Financial Planners Not Just For The Wealthy

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Jason Alderman

By Jason Alderman

It’s not uncommon to feel overwhelmed by the sheer number of important decisions we need to make concerning retirement accounts, investments, college savings and other complicated financial issues. That’s one reason more and more people turn to professional financial advisors to help them navigate an increasingly complex economic world. And it’s not just the wealthy who require these services; many middle-class families are turning to outside financial advice as well.

Some people simply require a one-time, objective opinion about whether their current financial plan will meet their future needs, whether for saving for retirement, buying a home or building a sufficient emergency fund. Others haven’t even started a plan and don’t know where to begin.

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Here are a few suggestions for finding the right financial advisor:

When searching for a financial advisor, look for someone well-qualified in their field, whose ethics and professional behavior are above reproach and with whom you can be comfortable discussing intimate financial details. Seek someone who asks probing questions, listens to your needs and concerns, won’t try to sell you unneeded products or services, and can explain in plain English the potential risks and rewards of every recommended action.

Ask for referrals from trusted friends, relatives, coworkers and professionals like accountants and lawyers. Find out what factors they used to choose their financial planners and how satisfied they are with the results.

Interview at least three candidates. Most professionals will provide a free or low-cost initial consultation and may ask you to fill out a detailed questionnaire beforehand to help guide the discussion. And be prepared with your own questions, including:

  • Work experience – how long practicing, types of clients, areas of specialization, etc.
  • Qualifications, including education, licenses, credentials and other certifications.
  • Fee structure – are they paid an hourly rate, a flat fee per task, by commission, or a combination of fees and commissions.
  • Services and products offered – some people believe it’s a conflict of interest for advisors to earn commissions for products they recommend, so ask for full disclosure if they aren’t “fee-only.”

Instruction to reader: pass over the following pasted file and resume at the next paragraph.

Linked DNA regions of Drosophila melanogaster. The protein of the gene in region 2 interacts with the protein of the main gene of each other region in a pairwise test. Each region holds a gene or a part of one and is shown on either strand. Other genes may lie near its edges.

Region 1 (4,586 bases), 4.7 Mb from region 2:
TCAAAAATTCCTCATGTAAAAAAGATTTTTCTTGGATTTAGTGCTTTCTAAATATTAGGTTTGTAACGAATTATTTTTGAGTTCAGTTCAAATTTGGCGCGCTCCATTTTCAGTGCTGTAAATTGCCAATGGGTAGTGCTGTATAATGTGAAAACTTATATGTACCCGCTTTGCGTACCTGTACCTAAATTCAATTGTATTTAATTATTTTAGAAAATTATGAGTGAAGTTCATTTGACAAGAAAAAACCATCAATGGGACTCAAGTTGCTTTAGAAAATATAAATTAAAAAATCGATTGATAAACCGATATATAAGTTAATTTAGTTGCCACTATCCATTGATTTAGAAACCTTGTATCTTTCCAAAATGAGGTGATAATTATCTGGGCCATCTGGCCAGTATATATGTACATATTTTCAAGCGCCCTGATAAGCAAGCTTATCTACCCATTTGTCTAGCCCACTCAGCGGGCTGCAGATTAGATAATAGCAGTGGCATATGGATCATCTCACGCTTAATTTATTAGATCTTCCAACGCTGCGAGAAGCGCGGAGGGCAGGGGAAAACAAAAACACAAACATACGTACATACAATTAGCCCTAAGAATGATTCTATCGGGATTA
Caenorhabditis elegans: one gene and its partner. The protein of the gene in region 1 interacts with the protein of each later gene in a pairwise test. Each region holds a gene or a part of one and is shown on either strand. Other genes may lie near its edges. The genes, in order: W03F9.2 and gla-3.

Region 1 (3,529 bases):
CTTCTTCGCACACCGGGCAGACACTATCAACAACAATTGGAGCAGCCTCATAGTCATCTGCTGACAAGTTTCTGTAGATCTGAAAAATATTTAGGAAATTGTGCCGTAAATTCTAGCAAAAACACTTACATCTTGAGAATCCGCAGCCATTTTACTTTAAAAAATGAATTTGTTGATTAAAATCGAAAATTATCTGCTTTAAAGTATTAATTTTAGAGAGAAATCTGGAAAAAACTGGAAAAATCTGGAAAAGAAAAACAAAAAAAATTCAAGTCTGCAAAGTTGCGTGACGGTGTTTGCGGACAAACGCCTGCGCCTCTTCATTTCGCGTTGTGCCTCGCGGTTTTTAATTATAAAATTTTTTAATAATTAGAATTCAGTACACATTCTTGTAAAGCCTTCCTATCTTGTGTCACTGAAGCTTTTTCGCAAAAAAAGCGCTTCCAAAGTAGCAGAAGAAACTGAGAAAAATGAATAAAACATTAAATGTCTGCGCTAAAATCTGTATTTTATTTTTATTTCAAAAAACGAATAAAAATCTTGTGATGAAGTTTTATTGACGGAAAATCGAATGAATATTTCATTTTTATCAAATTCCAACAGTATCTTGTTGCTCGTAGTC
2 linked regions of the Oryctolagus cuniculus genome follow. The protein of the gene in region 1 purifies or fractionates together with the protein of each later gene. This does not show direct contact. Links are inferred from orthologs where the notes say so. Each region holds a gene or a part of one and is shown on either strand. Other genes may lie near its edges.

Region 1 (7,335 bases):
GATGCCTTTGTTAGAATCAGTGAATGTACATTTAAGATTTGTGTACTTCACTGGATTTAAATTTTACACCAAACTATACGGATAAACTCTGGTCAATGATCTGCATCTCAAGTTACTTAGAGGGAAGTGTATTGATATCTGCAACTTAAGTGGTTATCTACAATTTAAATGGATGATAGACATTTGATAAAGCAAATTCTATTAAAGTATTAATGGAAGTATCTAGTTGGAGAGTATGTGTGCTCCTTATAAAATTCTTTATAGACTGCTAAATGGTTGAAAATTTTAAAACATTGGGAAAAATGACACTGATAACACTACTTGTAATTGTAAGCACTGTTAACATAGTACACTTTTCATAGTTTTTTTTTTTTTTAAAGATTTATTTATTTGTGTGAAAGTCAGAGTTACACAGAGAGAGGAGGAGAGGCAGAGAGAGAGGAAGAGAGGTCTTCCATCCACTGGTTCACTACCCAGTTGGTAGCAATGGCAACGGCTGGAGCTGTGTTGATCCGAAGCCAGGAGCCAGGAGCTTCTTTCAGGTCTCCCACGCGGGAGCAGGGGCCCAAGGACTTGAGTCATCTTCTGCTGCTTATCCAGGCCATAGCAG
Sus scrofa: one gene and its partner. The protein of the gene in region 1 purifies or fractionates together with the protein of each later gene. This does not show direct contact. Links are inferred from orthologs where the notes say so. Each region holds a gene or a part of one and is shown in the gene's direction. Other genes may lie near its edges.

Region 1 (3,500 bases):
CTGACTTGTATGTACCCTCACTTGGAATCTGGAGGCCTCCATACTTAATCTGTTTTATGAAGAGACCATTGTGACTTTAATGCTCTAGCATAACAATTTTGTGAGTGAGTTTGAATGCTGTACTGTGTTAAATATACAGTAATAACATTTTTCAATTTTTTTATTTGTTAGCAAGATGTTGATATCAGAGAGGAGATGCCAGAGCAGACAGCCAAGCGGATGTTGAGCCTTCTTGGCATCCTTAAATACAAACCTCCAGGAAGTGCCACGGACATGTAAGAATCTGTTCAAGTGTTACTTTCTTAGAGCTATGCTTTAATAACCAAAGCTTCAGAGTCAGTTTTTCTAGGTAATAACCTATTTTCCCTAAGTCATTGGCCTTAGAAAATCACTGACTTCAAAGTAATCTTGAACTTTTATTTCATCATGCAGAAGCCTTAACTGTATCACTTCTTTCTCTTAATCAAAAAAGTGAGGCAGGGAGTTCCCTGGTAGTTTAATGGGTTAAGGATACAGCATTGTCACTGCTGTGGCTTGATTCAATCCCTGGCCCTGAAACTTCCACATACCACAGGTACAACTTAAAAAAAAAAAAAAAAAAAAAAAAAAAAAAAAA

• References from current and past clients.

For additional questions to ask, visit the Securities and Exchange Commission (www.sec.gov/investor/brokers.htm) and the Certified Financial Planner Board of Standards (www.cfp.net).

Many types of professionals call themselves financial planners, but training and specialization vary widely – some are essentially salespeople. Common designations include: Certified Financial Planner, Certified Financial Consultant, Certified Public Accountant/Personal Financial Specialist and NAPFA-Registered Financial Advisor, but the list goes on.

Most groups that certify financial planners have their own credentialing requirements, regulators and ethical guidelines, but education and experience requirements vary. Good resources for learning more about the different types of financial planners, as well as locating local professionals, include the Financial Planning Association (www.fpanet.org), the National Association of Personal Financial Advisors (www.napfa.org), and the Certified Financial Planner Board of Standards (www.cfp.net).

Before hiring a financial advisor, investigate his or her background and disciplinary history, as well as that of their firm. The CFP Board of Standards provides links to the appropriate regulatory agencies (www.cfp.net/learn/knowledgebase.asp?id=7).

Many considerations come into play when hiring a financial planner, but it’s worth the effort. You wouldn’t entrust your health to a doctor in whom you don’t have complete confidence, and the same should apply to the expert giving advice on handling your hard-earned money.

Jason Alderman directs Visa’s financial education programs. To Follow Jason Alderman on Twitter: www.twitter.com/PracticalMoney


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